Executive Summary of Customer Journey Mapping Project (January 2014 to December 2015)
The purpose of customer journey mapping (CJM) is to assess services from the customer’s point of view with an aim to improve their experiences. The project also collects the participating students’ ideas and suggestions that would allow us to prioritize, improve, eliminate or add a service if needed.
The Customer Journey Mapping Group, which is composed of seven people from three teams, compiled a list of library services and selected 8 services from the list for this project. The services were selected based on popularity (commonly & frequently performed tasks) and importance (finding and accessing information/resources). The services were analyzed using customer journey mapping as a tool to help us: 1) understand our customer interactions with a service, 2) think critically about the service, and 3) make recommendations to enhance the service with the goal of improving user experience at the Belk Library.
Customer journey mapping involves illustrating a user’s flow through a library service. The project focused on the following services:
1. Find a book and locate the book on the shelf in the main stacks
2. Get library help
3. Use a specific database to find a full-text article online on a given topic
4. Find a full-text article using the library resources
5. Find and download an ebook/chapter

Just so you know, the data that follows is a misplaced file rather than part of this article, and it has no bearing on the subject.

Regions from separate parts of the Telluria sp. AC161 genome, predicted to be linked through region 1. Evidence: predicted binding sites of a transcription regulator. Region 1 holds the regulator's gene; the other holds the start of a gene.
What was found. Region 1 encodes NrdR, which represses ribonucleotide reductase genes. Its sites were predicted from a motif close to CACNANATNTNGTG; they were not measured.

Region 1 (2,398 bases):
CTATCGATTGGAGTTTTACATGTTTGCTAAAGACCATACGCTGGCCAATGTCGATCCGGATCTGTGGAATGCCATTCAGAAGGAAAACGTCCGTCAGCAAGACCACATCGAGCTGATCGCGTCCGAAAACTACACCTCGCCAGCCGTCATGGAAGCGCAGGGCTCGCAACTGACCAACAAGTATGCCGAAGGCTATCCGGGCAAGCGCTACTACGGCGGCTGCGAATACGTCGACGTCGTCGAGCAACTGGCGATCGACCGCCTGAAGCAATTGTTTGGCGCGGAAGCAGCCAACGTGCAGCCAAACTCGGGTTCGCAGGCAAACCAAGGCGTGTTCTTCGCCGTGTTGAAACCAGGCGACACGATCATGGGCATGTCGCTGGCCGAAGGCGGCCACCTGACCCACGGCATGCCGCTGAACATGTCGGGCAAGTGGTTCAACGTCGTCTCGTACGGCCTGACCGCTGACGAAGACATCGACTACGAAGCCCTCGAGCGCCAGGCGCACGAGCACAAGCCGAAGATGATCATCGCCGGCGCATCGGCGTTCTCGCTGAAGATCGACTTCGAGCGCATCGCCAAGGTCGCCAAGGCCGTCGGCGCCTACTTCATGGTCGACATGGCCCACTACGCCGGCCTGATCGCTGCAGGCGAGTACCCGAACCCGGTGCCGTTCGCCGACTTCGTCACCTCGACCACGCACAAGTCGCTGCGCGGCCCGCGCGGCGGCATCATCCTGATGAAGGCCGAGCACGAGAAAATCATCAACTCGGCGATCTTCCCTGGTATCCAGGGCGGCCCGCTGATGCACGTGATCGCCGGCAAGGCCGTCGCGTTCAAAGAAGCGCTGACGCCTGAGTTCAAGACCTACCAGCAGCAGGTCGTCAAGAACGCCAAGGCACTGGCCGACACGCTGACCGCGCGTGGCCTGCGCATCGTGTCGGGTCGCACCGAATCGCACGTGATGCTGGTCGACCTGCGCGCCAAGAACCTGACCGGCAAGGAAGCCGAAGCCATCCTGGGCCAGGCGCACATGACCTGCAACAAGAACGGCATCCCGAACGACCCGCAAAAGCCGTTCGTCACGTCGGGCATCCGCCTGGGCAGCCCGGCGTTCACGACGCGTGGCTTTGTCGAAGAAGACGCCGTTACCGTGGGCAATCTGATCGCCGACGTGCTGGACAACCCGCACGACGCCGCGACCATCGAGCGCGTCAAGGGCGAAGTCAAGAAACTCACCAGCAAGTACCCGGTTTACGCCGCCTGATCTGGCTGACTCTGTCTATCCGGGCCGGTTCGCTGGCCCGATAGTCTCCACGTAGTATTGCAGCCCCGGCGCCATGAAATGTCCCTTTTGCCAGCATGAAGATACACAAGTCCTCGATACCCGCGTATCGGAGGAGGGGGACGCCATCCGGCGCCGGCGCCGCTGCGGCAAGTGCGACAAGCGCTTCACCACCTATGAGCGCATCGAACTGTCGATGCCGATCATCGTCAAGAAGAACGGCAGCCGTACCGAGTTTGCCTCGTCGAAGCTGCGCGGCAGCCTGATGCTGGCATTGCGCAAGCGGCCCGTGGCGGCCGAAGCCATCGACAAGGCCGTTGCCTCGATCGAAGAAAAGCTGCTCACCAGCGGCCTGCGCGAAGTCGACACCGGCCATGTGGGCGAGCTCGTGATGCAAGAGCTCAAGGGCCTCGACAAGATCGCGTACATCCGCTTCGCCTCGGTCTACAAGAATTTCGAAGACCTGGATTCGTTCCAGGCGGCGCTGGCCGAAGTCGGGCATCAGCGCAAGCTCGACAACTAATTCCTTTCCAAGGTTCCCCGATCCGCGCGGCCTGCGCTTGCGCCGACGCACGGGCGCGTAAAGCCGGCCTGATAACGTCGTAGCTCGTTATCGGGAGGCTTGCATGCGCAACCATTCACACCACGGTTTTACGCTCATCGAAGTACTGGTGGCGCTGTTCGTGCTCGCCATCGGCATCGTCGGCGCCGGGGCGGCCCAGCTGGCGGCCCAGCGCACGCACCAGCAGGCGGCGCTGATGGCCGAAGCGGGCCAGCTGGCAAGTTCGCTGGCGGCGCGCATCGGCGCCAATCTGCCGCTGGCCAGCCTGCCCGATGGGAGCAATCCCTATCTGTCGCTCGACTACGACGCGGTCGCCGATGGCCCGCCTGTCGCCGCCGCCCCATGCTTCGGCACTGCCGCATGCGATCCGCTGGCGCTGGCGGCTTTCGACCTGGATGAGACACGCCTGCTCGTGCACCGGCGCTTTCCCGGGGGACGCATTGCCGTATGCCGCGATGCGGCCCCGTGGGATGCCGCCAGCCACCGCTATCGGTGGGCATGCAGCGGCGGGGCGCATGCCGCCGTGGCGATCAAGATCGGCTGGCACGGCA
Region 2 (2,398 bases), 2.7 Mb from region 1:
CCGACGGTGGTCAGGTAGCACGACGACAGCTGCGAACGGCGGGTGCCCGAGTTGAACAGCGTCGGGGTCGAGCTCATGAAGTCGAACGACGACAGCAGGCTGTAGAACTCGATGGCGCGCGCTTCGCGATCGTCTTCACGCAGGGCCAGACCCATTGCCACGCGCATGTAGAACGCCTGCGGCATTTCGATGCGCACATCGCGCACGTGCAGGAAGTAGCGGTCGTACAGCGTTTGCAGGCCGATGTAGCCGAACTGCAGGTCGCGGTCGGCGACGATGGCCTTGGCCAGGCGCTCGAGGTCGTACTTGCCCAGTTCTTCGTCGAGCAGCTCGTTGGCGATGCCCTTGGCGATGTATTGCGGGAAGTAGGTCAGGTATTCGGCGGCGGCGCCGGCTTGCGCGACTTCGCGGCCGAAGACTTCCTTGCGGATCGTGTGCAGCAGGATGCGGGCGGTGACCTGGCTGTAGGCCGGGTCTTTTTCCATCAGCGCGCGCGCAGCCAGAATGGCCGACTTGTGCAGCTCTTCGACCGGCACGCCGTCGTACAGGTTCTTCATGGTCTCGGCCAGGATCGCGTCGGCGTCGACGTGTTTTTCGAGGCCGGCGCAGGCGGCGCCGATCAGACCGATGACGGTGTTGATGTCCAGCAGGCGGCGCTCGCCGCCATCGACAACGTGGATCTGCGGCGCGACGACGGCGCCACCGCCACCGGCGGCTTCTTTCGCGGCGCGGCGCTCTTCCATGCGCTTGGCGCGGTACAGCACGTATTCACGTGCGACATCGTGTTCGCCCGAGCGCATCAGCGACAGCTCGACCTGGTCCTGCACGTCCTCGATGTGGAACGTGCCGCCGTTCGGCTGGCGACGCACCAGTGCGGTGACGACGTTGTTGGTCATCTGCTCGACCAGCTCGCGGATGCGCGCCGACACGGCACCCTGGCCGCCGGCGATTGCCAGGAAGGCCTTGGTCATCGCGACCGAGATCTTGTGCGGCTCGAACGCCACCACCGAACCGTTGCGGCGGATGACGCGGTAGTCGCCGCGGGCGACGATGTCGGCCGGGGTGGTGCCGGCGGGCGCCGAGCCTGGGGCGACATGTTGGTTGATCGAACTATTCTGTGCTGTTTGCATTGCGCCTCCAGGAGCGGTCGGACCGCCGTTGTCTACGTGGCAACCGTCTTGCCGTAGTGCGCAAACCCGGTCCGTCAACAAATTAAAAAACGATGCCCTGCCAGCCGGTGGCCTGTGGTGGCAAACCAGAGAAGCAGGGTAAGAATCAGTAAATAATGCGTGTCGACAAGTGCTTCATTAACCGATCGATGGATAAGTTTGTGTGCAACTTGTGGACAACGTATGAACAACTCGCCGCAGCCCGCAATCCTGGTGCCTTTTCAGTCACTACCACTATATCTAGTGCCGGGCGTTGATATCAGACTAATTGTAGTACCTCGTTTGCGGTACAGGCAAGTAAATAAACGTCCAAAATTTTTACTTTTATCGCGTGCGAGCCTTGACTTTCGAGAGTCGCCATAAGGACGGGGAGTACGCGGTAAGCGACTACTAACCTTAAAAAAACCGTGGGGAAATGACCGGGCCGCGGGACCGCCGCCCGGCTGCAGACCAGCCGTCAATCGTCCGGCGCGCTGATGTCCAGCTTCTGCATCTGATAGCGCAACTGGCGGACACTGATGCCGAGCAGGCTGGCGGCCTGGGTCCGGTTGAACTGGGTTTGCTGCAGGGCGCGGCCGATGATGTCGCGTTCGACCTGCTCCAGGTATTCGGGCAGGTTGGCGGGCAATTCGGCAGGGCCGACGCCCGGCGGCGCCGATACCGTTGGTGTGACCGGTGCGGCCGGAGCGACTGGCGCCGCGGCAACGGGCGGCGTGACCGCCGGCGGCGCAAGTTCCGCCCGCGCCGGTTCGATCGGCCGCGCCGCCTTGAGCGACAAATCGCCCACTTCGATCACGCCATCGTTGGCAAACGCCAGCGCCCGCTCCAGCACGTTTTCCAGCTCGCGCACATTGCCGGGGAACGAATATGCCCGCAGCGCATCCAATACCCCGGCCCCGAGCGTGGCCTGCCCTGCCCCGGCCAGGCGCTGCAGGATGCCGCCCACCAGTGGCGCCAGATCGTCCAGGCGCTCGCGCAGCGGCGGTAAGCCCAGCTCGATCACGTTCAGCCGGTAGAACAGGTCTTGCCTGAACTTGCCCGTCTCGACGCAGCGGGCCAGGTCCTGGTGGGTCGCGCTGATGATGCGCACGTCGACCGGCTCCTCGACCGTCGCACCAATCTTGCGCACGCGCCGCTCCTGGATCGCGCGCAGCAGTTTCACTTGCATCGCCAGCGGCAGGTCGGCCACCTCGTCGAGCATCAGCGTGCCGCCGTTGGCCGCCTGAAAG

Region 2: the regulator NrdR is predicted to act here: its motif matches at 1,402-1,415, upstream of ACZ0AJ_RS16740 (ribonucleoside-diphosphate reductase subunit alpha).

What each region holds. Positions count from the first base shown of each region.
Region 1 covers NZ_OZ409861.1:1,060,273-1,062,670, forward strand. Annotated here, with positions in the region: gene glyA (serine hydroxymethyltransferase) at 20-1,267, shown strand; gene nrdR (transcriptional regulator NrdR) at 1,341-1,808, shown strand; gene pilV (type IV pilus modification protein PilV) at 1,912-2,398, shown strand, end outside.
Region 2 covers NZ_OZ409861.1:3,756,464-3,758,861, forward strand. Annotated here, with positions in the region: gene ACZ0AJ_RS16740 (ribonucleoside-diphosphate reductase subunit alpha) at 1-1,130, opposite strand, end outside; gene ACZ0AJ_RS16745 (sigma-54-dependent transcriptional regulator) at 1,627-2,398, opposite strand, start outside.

6. Book a study room
7. Access a print reserve reading
8. Place a hold on a checked out item in the catalog
The CJM Group developed 8 scenarios, one scenario for each service. Sixteen students from the Library Student Advisory Committee participated and each scenario was accomplished 4 times (with the exception of scenario 8-3 times and scenario 7-5 times). The students were first given a data sheet to record what they were thinking, feeling, seeing, and doing, as they went through their journeys. Then, they were asked to map the journey on large white sheets of paper using post-it notes, markers, and emoticons, after they completed their journeys. These white sheets of original maps contained swim lanes of user journey (steps in the journey), library staff (interacted with), library systems (interacted with), and suggestions for improvements.
After the students’ work, the CJM Group began the rigorous process of analyzing the output of the 32 completed maps . This process included three major steps: 1) transferring the journey from the original maps to a word document designed for the formal journey map=Customer Journey Map, 2) interpreting the journeys by comparing the customer journey maps and data sheets for each scenario and completing an interpretation table based on the outputs (interpretation of similar ideas, suggestions, or pain points), 3) develop an action plan-recommendations for improving the service based on suggestions from the participants and CJM Group interpretations. All of the artifacts and the action plans for the project are available in the Customer Journey Mapping Project libguide. The Action Plan Implementation document has been also added to the Atrium.
Our next step is to inform the library about the CJM project findings and focus on implementing suggested improvements of library services we proposed in the Action Plan.
CJM project members: Geri Purpur, Xiaorong Shao, John Wiswell, Sue Hisle, Russell Paige, Allan Duncan, Jon Morris
Jon Morris, emeritus